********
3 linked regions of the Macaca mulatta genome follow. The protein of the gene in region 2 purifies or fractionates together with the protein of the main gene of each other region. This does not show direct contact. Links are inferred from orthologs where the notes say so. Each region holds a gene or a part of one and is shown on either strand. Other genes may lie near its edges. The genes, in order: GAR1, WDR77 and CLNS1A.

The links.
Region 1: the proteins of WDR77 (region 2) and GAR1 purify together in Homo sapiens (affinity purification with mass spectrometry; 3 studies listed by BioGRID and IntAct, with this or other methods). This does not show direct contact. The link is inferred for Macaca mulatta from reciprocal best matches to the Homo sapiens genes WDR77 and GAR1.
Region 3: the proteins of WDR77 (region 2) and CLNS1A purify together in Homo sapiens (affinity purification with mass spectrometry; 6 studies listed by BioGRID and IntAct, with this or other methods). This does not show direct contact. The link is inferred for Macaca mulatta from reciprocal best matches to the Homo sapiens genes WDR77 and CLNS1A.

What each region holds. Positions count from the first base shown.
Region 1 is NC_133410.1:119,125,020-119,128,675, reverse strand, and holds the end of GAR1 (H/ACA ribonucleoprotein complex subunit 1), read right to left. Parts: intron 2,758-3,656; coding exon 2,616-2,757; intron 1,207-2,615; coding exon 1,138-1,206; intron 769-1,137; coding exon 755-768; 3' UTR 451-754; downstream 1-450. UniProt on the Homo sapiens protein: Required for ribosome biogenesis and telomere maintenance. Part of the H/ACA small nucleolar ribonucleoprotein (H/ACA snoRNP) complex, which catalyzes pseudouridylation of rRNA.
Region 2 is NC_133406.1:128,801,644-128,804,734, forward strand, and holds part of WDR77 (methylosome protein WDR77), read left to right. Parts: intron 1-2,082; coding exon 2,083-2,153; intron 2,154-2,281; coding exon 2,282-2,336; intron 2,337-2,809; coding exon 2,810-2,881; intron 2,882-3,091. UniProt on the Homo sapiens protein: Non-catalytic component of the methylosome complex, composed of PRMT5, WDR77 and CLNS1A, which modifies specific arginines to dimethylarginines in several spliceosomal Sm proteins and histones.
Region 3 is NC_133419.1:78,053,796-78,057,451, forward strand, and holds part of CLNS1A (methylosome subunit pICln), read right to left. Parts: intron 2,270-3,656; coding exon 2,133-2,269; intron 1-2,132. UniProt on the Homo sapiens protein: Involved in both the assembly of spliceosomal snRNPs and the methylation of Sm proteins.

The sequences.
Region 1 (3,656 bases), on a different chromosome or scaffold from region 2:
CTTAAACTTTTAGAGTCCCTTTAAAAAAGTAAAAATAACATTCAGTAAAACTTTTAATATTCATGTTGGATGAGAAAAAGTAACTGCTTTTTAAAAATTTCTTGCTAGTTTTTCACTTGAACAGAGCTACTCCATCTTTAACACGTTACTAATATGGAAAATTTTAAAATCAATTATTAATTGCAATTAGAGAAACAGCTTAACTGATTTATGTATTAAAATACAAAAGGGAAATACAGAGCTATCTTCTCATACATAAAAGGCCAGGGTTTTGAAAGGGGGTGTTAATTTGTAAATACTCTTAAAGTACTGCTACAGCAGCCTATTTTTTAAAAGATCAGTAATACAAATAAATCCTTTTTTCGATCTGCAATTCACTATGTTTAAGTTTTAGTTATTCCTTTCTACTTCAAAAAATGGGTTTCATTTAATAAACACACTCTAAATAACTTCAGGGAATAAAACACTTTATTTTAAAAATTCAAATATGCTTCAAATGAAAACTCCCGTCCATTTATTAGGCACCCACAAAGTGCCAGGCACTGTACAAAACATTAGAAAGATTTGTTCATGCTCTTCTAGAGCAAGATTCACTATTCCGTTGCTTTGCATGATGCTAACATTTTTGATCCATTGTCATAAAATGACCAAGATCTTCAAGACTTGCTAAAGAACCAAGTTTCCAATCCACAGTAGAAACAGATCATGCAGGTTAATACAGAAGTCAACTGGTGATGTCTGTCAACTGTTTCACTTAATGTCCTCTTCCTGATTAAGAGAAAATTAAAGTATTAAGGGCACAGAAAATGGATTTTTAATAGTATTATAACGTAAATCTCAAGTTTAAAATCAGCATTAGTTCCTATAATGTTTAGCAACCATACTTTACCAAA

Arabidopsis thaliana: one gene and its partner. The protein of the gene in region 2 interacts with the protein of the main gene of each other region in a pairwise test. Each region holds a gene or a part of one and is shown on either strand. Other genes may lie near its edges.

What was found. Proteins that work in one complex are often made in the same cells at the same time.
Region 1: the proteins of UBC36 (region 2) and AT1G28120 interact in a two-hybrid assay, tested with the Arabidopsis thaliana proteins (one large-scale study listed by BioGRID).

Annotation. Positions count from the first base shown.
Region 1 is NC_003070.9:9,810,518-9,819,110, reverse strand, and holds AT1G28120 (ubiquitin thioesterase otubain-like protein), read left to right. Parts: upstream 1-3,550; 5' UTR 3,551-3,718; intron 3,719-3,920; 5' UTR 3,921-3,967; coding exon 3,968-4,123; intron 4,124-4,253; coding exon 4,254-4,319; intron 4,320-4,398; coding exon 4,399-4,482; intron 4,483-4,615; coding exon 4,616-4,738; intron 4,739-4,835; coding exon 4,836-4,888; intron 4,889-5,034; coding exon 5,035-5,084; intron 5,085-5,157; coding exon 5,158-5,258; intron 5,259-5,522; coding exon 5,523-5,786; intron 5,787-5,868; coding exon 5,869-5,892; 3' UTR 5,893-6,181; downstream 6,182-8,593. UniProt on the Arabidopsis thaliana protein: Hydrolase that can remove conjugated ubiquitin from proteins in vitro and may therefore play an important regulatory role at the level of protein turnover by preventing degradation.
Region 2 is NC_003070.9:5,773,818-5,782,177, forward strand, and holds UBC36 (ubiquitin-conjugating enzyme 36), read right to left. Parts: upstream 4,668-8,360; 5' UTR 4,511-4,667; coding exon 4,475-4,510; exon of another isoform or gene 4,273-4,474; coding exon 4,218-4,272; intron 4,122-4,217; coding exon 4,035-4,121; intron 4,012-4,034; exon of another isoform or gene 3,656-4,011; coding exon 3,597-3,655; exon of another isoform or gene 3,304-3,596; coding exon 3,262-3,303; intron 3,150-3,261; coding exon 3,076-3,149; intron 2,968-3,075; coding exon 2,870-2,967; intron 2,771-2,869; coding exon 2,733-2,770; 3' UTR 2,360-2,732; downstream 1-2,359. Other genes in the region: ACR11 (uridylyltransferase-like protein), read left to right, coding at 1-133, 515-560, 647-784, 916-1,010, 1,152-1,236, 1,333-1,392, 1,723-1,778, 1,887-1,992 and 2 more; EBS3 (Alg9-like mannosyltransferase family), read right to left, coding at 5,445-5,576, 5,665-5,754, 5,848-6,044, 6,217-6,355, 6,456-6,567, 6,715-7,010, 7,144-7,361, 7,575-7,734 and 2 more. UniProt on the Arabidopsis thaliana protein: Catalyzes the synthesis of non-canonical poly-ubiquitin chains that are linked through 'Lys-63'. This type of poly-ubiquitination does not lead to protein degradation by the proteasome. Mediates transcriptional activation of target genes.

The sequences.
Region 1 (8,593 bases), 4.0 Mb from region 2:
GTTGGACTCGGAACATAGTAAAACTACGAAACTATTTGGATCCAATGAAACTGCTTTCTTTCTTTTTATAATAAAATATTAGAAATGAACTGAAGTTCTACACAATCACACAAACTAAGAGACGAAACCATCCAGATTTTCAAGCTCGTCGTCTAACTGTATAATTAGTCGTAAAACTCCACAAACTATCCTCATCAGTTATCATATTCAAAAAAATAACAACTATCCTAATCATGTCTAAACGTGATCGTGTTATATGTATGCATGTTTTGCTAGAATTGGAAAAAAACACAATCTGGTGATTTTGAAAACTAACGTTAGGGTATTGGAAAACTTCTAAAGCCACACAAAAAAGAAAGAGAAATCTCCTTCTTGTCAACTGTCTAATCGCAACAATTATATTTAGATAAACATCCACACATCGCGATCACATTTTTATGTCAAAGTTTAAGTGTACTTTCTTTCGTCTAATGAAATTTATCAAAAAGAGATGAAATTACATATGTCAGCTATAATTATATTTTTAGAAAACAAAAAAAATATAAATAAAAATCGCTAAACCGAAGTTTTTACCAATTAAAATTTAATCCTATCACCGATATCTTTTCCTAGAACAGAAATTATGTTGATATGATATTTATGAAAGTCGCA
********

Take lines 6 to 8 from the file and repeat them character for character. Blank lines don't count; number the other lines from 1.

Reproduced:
Region 1 is NC_133410.1:119,125,020-119,128,675, reverse strand, and holds the end of GAR1 (H/ACA ribonucleoprotein complex subunit 1), read right to left. Parts: intron 2,758-3,656; coding exon 2,616-2,757; intron 1,207-2,615; coding exon 1,138-1,206; intron 769-1,137; coding exon 755-768; 3' UTR 451-754; downstream 1-450. UniProt on the Homo sapiens protein: Required for ribosome biogenesis and telomere maintenance. Part of the H/ACA small nucleolar ribonucleoprotein (H/ACA snoRNP) complex, which catalyzes pseudouridylation of rRNA.
Region 2 is NC_133406.1:128,801,644-128,804,734, forward strand, and holds part of WDR77 (methylosome protein WDR77), read left to right. Parts: intron 1-2,082; coding exon 2,083-2,153; intron 2,154-2,281; coding exon 2,282-2,336; intron 2,337-2,809; coding exon 2,810-2,881; intron 2,882-3,091. UniProt on the Homo sapiens protein: Non-catalytic component of the methylosome complex, composed of PRMT5, WDR77 and CLNS1A, which modifies specific arginines to dimethylarginines in several spliceosomal Sm proteins and histones.
Region 3 is NC_133419.1:78,053,796-78,057,451, forward strand, and holds part of CLNS1A (methylosome subunit pICln), read right to left. Parts: intron 2,270-3,656; coding exon 2,133-2,269; intron 1-2,132. UniProt on the Homo sapiens protein: Involved in both the assembly of spliceosomal snRNPs and the methylation of Sm proteins.